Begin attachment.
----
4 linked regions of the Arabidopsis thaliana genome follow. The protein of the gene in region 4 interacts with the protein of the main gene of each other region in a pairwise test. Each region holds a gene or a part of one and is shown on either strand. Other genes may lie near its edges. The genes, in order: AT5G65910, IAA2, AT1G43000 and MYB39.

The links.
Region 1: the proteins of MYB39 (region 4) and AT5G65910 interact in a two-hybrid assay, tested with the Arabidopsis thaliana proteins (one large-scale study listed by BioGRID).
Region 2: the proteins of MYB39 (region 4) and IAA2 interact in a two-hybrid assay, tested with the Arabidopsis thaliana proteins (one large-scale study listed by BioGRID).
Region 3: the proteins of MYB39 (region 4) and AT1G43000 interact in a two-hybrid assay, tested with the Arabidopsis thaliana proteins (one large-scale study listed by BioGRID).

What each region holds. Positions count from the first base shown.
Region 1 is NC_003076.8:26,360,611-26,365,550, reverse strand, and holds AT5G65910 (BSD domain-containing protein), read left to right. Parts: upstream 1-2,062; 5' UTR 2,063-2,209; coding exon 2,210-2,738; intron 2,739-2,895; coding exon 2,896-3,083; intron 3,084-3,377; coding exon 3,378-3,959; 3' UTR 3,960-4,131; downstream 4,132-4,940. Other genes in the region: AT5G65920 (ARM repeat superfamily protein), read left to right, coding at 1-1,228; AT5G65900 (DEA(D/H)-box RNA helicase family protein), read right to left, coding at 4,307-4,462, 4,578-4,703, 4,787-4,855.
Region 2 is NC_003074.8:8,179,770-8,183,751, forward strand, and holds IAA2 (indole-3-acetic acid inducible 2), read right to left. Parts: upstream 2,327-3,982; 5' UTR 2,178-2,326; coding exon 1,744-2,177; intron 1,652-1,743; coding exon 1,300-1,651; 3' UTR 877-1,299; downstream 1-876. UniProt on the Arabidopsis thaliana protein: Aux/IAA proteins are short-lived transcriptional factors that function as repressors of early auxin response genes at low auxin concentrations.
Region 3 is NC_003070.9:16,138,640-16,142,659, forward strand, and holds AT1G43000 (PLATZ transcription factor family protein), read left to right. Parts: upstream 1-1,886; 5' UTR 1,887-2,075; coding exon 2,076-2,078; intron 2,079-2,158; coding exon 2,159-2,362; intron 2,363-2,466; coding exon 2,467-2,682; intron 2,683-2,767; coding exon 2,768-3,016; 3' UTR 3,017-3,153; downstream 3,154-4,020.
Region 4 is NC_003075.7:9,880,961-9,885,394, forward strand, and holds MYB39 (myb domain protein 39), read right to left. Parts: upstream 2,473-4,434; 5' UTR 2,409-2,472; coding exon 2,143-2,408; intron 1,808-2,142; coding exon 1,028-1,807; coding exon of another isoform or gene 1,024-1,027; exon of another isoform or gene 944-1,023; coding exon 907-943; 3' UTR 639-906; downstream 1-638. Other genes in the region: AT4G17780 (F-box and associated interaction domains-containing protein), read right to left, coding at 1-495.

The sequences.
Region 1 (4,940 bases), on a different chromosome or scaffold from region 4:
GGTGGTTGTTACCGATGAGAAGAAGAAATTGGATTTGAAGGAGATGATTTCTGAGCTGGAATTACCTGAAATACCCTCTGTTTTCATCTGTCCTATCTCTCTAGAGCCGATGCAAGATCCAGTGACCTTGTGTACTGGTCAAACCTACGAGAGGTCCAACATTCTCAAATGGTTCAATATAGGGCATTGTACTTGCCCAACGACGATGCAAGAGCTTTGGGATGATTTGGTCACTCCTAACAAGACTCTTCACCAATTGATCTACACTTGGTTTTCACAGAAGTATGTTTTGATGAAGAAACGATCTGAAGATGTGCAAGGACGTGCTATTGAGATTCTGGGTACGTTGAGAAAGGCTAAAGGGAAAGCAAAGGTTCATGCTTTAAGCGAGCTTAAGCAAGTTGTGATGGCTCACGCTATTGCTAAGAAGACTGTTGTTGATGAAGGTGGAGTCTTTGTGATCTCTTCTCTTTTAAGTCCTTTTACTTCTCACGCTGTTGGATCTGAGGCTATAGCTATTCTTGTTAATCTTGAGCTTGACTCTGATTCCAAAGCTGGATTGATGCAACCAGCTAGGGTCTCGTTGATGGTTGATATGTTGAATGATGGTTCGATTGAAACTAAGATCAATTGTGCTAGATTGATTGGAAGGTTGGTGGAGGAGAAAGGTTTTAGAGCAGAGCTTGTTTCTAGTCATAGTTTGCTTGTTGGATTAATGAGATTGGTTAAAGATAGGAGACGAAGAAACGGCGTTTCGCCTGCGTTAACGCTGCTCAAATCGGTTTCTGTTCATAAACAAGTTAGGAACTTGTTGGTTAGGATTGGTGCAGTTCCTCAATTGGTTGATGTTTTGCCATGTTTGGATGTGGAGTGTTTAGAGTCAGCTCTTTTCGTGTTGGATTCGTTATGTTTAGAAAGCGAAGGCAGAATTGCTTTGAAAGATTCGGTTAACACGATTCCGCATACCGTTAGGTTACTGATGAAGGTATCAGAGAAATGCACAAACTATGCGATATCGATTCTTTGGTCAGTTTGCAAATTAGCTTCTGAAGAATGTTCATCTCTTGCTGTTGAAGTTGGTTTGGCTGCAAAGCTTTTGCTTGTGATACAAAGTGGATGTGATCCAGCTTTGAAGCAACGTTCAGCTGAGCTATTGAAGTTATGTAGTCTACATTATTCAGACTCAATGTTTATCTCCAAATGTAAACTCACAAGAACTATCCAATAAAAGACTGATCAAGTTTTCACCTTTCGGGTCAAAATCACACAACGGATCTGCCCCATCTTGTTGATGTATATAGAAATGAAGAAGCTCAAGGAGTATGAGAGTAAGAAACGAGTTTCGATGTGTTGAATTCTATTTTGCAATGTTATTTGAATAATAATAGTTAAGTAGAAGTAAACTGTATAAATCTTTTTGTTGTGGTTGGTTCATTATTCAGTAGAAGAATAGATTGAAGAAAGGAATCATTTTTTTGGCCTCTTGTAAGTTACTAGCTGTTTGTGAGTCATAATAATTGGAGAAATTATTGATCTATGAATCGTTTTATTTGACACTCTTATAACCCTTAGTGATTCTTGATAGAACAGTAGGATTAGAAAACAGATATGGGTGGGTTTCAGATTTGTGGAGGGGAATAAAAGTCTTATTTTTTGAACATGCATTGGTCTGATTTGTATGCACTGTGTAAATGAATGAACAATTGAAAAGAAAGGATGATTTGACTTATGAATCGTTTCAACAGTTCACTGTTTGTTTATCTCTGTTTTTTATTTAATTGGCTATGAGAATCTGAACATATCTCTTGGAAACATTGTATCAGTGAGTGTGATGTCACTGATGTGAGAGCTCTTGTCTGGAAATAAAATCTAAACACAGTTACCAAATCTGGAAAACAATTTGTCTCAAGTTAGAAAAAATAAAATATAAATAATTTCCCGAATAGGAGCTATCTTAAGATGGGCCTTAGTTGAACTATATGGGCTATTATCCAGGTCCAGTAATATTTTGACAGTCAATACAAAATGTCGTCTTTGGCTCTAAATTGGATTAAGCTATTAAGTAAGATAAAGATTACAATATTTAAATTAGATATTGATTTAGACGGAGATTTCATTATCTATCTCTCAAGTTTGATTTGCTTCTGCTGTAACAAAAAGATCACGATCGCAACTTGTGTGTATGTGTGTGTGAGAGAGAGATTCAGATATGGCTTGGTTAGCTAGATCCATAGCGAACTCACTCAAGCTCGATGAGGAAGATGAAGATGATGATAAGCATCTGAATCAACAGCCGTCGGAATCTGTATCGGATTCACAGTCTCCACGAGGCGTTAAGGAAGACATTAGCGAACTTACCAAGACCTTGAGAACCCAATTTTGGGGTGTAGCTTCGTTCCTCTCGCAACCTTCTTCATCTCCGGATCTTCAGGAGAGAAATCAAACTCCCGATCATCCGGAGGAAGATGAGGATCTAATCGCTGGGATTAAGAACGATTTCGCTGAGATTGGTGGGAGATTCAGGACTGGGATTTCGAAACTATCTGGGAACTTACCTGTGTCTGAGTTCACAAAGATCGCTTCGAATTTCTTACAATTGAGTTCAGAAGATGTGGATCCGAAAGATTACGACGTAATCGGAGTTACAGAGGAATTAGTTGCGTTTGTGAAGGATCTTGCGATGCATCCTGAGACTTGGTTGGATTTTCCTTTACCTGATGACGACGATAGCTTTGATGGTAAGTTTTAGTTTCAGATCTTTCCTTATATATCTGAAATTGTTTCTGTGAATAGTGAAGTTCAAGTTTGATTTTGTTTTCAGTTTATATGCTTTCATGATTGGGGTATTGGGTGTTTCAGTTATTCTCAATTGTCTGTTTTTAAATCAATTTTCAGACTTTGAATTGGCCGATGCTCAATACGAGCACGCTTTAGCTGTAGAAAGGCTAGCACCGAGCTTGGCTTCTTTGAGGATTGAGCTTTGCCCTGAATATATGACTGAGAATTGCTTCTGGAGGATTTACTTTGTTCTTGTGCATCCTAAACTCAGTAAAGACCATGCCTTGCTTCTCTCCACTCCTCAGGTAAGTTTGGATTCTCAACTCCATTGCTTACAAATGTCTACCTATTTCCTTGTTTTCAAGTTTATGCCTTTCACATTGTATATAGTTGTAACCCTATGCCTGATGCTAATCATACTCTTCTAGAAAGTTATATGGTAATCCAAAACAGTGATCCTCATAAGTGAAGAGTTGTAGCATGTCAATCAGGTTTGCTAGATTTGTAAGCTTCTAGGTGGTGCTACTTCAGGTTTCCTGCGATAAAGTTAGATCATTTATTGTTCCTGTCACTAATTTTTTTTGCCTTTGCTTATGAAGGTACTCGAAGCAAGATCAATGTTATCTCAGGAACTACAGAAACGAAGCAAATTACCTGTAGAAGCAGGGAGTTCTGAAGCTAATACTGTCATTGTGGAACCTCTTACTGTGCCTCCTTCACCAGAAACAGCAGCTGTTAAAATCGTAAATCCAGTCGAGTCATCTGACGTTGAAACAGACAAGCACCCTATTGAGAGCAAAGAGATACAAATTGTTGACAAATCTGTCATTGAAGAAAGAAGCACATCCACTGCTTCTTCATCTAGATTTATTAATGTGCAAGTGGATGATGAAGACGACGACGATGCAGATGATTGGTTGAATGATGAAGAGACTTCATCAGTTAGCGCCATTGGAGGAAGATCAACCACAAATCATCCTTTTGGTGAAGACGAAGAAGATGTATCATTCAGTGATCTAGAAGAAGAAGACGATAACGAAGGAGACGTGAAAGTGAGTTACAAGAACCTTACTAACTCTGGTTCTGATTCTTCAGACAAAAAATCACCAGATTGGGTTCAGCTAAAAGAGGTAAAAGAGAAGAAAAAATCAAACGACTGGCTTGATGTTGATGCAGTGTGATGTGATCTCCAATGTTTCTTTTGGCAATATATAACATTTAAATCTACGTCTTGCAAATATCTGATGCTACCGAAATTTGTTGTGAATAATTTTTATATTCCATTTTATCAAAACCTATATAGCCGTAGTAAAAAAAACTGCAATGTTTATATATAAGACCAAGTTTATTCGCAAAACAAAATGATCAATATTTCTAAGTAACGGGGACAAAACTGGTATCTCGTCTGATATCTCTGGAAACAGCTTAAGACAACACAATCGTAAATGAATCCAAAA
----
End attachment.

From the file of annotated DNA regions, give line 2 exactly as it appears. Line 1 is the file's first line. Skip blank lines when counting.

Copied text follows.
The links.